John G Davies, Address supplied
As United Utilities becomes the only water company in mainland UK to introduce a hosepipe ban during the longest heatwave in 42 years, I would like to know where the millions of litres of water comes from that is used for (wasted on) fracking.
If we are all restricted in our use of water or face a £1,000 fine, shouldn’t fracking in the Fylde area at least be suspended?
This really serves to highlight the fragility of our precious water supplies in the North West and the vulnerability of our groundwater reserves to contamination through fracking.
The River Wyre is already topped up by water from the Lune via a pipeline as the Wyre cannot sustain its normal non-drought water abstraction requirements.
The Government tells us that the fracking industry must follow strict guidelines to prevent contamination but so must United Utilities yet it didn’t stop water supplies to 700,000 people being contaminated throughout the summer of 2015.
Imagine seeing images of empty reservoirs combined with unusable contaminated underground supplies, it wouldn’t just be gardens and car washing that would be restricted (for years not weeks) and Cuadrilla saying “oops, sorry about that” would hardly be adequate.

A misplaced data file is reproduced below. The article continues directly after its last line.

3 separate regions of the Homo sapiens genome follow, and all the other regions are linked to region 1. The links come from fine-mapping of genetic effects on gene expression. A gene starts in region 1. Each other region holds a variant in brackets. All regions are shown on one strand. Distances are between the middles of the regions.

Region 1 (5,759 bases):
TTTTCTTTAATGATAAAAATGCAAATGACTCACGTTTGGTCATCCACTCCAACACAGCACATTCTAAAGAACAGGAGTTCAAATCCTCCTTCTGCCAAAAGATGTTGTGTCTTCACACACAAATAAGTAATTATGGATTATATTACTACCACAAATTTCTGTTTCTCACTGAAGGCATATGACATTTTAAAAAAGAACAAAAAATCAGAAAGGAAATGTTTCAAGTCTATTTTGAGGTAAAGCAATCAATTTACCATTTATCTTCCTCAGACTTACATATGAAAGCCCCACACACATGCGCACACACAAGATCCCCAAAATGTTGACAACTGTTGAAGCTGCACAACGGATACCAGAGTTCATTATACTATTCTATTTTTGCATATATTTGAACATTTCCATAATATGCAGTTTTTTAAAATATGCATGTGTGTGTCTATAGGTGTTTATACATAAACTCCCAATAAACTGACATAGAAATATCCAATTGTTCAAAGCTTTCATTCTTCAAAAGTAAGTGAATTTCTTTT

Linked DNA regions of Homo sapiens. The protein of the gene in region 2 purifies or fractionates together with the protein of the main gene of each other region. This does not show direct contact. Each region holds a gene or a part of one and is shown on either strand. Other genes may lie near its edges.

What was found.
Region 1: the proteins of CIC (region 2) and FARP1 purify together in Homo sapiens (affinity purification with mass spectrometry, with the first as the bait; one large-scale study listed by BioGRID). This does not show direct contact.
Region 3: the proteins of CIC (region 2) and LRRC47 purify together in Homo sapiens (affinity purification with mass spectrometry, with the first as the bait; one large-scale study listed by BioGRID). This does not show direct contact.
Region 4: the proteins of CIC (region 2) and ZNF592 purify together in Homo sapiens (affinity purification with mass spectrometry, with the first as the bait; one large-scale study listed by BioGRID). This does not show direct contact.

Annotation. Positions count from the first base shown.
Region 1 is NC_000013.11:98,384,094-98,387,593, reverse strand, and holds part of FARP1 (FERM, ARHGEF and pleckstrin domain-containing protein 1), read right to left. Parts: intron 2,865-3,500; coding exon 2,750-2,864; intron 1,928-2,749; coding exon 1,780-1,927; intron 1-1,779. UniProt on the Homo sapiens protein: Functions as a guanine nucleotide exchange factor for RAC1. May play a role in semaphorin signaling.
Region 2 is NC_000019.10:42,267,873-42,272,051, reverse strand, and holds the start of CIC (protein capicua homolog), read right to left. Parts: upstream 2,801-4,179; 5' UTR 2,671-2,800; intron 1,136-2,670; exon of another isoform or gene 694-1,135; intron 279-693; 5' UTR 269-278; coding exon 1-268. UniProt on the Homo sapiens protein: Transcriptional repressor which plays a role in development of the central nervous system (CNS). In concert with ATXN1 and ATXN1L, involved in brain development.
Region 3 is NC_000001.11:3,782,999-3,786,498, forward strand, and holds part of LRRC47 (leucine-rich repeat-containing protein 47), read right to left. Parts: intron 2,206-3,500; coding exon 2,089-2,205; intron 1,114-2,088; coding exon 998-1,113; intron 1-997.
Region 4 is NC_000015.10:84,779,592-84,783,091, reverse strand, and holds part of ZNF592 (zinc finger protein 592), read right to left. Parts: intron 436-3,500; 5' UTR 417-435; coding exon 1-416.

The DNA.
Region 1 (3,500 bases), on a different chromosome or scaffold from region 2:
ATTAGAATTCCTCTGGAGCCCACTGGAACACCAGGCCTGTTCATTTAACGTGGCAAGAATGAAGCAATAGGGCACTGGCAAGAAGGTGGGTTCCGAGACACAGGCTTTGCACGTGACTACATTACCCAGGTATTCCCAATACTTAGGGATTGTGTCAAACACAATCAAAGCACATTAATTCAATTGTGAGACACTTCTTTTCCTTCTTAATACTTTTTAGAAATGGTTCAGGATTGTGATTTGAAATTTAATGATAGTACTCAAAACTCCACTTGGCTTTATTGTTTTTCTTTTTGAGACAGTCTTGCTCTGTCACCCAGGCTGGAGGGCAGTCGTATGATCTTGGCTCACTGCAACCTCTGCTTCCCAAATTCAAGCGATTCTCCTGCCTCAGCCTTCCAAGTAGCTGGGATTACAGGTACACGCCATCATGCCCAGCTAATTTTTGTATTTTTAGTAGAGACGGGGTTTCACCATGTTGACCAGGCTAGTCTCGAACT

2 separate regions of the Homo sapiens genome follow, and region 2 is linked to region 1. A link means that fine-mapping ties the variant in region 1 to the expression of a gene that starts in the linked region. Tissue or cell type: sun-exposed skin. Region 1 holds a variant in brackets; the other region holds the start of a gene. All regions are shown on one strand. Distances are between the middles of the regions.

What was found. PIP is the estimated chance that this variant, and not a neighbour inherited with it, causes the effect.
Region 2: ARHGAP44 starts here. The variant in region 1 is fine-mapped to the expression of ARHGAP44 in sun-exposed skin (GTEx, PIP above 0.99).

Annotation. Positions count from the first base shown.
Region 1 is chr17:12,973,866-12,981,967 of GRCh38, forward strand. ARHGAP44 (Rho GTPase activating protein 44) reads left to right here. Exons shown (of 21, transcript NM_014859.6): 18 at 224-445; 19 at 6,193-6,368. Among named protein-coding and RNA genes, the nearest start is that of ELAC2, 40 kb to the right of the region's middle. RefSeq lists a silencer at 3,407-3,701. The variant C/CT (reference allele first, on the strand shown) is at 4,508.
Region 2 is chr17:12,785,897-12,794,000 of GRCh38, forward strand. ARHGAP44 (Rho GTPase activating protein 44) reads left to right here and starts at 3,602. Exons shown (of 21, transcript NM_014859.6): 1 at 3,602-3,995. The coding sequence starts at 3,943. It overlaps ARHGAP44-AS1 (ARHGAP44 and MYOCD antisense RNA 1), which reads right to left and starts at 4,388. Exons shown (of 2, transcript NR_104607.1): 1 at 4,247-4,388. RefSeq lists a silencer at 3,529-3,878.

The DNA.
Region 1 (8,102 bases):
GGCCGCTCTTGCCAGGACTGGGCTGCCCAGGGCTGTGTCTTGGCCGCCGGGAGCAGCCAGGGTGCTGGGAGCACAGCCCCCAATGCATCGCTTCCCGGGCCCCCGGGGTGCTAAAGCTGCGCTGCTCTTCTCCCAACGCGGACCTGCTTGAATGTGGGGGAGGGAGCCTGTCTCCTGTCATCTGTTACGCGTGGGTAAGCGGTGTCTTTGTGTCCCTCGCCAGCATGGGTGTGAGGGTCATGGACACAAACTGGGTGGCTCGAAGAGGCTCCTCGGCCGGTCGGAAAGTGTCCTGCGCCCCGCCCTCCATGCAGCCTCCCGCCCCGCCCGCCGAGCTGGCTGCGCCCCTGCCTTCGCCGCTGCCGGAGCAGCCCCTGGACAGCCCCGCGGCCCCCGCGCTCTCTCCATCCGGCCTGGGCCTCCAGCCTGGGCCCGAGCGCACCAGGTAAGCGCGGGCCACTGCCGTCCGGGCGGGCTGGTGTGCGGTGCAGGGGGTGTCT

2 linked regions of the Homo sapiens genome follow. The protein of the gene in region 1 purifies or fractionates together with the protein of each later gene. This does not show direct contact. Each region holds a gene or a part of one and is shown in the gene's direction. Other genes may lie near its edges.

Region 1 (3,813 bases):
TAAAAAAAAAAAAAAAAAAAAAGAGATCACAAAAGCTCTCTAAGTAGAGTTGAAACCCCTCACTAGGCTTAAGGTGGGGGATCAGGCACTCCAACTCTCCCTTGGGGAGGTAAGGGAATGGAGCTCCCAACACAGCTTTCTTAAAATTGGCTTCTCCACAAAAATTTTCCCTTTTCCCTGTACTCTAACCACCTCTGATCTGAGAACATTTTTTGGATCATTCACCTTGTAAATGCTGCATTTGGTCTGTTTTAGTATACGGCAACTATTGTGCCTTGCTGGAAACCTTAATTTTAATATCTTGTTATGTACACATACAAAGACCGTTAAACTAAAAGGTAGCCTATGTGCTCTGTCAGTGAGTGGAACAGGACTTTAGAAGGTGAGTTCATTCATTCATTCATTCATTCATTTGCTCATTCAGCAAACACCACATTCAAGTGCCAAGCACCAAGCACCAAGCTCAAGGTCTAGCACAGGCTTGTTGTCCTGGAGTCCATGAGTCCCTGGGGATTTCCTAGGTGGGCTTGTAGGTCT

Fracking is abhorrent on so many levels.
Ian Hughes, Morecambe
Summer water fun
With the school summer holidays underway and the continuing, unusually warm weather, I am writing to request your readers’ help in saving young peoples’ lives.
Over the last couple of months there have been a number of tragic drownings in quarry lakes, reservoirs, canals and other man-made bodies of open water.
All too often these tragedies occur when people are engaged in what they perceive as harmless fun, either cooling off in the water or playing near the water’s edge.
Man-made water bodies like quarry lakes and reservoirs can be extremely deep, have sudden changes in water depth, be difficult to exit and conceal a range of hazards such as pumps, entangling weeds, rocks and old machinery. The water in can also be extremely cold, even after a long hot spell.